Each encounter with a survivor of the worst chapter in human history has left its mark upon the Prince of Wales. So too, his own grandmother's personal bravery in shielding a Jewish family from the clutches of the Nazis.
Yesterday, on his first official visit to Israel, the Prince of Wales joined world leaders on Jerusalem’s Mount of Remembrance in a collective vow to stand in defiance against a rising tide of anti-semitism and promise the Holocaust will never be forgotten.
Prince Charles was among nearly 50 world leaders to attend the World Holocaust Forum at Yad Vashem, the official memorial to the six million victims of what is known in Hebrew as the Shoah.
The Prince delivered a speech in which he declared “the Holocaust must never be allowed to become simply a fact of history” and warned its lessons remain “searingly relevant to this day."
The Prince also paid tribute to the “selfless actions” of his grandmother, Princess Alice, who in 1943 while living in Nazi-occupied Greece sheltered a Jewish family in her own home.
In 1993 Yad Vashem bestowed the title of Righteous Among the Nations on Princess Alice, who is buried at the nearby Mount of Olives and whose tomb the Prince will visit on Friday.
Russian President Vladimir Putin, French President Emmanuel Macron and German President Frank-Walter Steinmeier were among other world leaders to deliver speeches to the forum, the largest international event ever held in Israel, to commemorate the 75th anniversary of the liberation of Auschwitz by Soviet troops.
The rise in anti-semitism was a common theme. Speaking prior to the event Dr Moshe Kantor, the London-based president of the World Holocaust Forum Foundation, warned anti-semites across Europe were increasingly seeking political power and singled out the recent failed election bid of Labour leader Jeremy Corbyn, whose party has been engulfed in an anti-semitism crisis.
President Steinmeier acknowledged during his speech that “75 years after the liberation of Auschwitz I stand before you all as president of Germany and laden with the heavy historical burden of guilt.”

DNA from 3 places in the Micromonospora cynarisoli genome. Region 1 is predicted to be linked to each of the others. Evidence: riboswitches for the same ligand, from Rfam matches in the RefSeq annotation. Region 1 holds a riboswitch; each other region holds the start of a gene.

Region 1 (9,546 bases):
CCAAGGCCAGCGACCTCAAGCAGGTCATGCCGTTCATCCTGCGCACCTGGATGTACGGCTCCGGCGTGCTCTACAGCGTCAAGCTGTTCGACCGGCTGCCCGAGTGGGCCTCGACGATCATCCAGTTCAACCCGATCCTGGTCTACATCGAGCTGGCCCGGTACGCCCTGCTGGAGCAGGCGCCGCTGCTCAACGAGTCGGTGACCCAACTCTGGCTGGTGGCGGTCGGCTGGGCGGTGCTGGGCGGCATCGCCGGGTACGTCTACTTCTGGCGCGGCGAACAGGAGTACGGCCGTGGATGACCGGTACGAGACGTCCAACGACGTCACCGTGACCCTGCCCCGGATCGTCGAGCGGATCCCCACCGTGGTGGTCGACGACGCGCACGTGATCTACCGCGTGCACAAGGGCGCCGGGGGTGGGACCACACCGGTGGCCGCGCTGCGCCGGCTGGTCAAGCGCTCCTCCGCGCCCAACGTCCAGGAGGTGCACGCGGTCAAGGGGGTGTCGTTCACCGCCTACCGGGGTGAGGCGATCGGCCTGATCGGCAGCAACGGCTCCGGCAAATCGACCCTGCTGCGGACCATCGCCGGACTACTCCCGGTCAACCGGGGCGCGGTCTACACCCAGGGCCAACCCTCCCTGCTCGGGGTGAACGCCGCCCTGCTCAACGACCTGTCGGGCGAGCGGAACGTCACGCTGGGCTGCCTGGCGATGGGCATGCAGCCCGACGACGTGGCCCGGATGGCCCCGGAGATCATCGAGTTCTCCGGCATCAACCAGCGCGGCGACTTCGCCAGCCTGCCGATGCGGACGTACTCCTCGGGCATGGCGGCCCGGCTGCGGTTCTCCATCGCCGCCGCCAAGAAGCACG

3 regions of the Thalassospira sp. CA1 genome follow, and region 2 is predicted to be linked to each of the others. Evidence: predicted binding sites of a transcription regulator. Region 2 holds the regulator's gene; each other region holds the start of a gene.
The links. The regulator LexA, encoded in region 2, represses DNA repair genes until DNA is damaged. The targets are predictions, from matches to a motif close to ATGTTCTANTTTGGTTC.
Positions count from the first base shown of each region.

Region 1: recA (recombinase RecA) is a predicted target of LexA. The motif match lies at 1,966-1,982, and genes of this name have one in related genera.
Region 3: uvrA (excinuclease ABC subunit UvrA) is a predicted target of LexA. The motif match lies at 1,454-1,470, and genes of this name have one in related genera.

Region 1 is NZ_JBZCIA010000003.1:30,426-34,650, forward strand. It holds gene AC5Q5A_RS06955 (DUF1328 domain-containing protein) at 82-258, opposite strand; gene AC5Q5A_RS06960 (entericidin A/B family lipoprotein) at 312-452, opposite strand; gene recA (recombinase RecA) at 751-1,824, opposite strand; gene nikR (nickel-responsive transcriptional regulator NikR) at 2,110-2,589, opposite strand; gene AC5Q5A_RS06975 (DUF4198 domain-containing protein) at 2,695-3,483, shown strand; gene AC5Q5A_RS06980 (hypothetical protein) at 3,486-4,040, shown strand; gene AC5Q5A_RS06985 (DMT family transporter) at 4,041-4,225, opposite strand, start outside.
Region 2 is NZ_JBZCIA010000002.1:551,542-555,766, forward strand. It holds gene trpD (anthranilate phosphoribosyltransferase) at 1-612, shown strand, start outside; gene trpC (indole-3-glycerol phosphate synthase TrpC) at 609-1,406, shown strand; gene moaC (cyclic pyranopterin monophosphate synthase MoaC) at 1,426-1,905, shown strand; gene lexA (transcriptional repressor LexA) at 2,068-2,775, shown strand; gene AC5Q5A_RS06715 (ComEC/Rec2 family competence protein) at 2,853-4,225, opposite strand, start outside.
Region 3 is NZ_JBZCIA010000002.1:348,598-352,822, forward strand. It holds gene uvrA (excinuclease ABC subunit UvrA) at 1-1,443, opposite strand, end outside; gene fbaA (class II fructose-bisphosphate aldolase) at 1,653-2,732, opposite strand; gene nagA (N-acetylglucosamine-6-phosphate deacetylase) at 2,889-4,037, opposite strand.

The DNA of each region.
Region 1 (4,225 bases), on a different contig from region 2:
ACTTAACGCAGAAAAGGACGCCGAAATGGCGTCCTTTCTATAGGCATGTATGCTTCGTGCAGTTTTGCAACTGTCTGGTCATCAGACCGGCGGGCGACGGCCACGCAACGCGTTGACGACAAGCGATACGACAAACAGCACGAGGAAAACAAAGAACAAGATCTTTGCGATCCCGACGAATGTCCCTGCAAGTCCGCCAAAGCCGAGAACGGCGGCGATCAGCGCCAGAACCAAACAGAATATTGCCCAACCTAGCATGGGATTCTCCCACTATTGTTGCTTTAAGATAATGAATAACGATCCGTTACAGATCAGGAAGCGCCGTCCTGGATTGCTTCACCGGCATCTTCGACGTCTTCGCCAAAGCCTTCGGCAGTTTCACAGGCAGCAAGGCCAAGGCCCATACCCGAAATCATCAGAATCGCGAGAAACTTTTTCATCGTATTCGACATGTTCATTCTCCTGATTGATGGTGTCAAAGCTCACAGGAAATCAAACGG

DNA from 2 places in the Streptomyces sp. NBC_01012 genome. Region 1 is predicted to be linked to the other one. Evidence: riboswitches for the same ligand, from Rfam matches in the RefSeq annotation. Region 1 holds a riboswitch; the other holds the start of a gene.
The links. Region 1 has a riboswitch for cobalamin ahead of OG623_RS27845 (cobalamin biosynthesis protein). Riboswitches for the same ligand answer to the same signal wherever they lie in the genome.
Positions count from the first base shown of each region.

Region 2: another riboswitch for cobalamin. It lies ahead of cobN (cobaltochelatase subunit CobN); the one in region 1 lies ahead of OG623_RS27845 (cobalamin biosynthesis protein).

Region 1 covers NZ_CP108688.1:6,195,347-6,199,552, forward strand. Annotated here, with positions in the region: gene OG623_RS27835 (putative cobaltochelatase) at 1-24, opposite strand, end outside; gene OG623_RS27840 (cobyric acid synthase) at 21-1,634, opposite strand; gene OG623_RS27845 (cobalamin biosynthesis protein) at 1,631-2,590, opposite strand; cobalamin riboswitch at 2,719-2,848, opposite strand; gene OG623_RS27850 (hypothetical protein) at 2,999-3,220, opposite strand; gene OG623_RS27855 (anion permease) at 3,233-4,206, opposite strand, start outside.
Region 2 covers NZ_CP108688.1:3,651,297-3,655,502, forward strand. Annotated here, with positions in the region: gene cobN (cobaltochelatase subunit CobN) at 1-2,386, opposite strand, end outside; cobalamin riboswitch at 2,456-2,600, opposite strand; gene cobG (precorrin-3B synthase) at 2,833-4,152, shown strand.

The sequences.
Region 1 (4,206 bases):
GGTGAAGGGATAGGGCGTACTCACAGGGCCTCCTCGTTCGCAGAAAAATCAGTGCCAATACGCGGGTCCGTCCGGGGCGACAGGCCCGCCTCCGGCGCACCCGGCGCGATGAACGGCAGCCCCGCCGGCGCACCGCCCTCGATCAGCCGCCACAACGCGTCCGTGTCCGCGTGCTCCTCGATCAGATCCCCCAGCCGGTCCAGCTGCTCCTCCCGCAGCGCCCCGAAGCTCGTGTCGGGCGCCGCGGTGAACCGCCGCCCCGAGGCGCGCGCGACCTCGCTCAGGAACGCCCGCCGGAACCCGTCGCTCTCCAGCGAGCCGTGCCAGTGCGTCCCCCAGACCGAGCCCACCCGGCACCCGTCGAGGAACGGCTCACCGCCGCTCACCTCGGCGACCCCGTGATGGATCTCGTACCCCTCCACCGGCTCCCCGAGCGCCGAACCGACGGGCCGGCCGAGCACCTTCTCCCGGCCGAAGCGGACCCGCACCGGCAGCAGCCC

Steinmeier stressed he wished he could say Germans have learned from history. "But I cannot say that when hatred is spreading."
His comments come as the head of the memorials at two former Nazi concentration camps in Germany revealed a disturbing rise in visits by the far-Right and Holocaust deniers.
Prof Volkhard Knigge, head of the memorial foundation for Buchenwald and Mittelbau-Dora concentration camps, warned yesterday of entries discovered in visitor books that describe National Socialism and the concentration camps as ‘useful and good for Germany’ as well as Holocaust-deniers disrupting guided tours.
The organisers of the fifth World Holocaust Forum, which was first held in 2005, were insistent that politics should not overshadow the event. Still, with so many world leaders in attendance some diplomatic furore was inevitable.
The US Vice President Mike Pence used his speech to urge world leaders to “stand strong” against Iran, a country he described as the “leading state purveyor of anti-semitism” in a statement echoed by the Israeli Prime Minister Benjamin Netanyahu.
Meanwhile President Putin, who arrived more than one hour late due to a previous engagement, called for an urgent meeting of the five permanent members of the UN Security Council (China, US, UK, Russia and France) to demonstrate a common desire for peace.
“Russia is willing to engage in a serious conversation and without further ado,” he said.
One notable absentee was the Polish President Andrzej Duda, after Vladimir Putin recently accused his country of being partially responsible for the start of the Second World War and the Polish government at the time of being anti-semitic.
During his speech, the Prince of Wales spoke of the “singular privilege” to have met so many survivors of the Holocaust throughout his life.
Earlier in the day, following a meeting with the Israeli President Reuven Rivlin, he spent nearly half an hour engrossed in conversation with two Holocaust survivors at the Israel Museum in Jerusalem, including Marta Wise, who as a 10-year-old girl was sent to Auschwitz where she was the victim of experiments by the notorious Nazi doctor Josef Mengele.
During his speech at the forum, the Prince cited Anita Lasker-Wallfisch, who survived Auschwitz and co-founded of the English Chamber Orchestra, of which he is patron.
Addressing the 100 or so survivors in the audience he praised their “strength of spirit, unparalleled courage and determined defiance of the very best of humanity when confronted with the very worst.”
An international philharmonic orchestra performed requiems in front of video footage of victims of the Nazi death camps and testimonies of survivors.
The event concluded with two Holocaust survivors lighting a memorial torch before the Prince joined world leaders in laying a wreath at the foot of the Warsaw Ghetto Uprising monument.
The forum finished with the El Maleh Rahamim memorial prayer followed by the recitation of the Kaddish, the mourner’s prayer.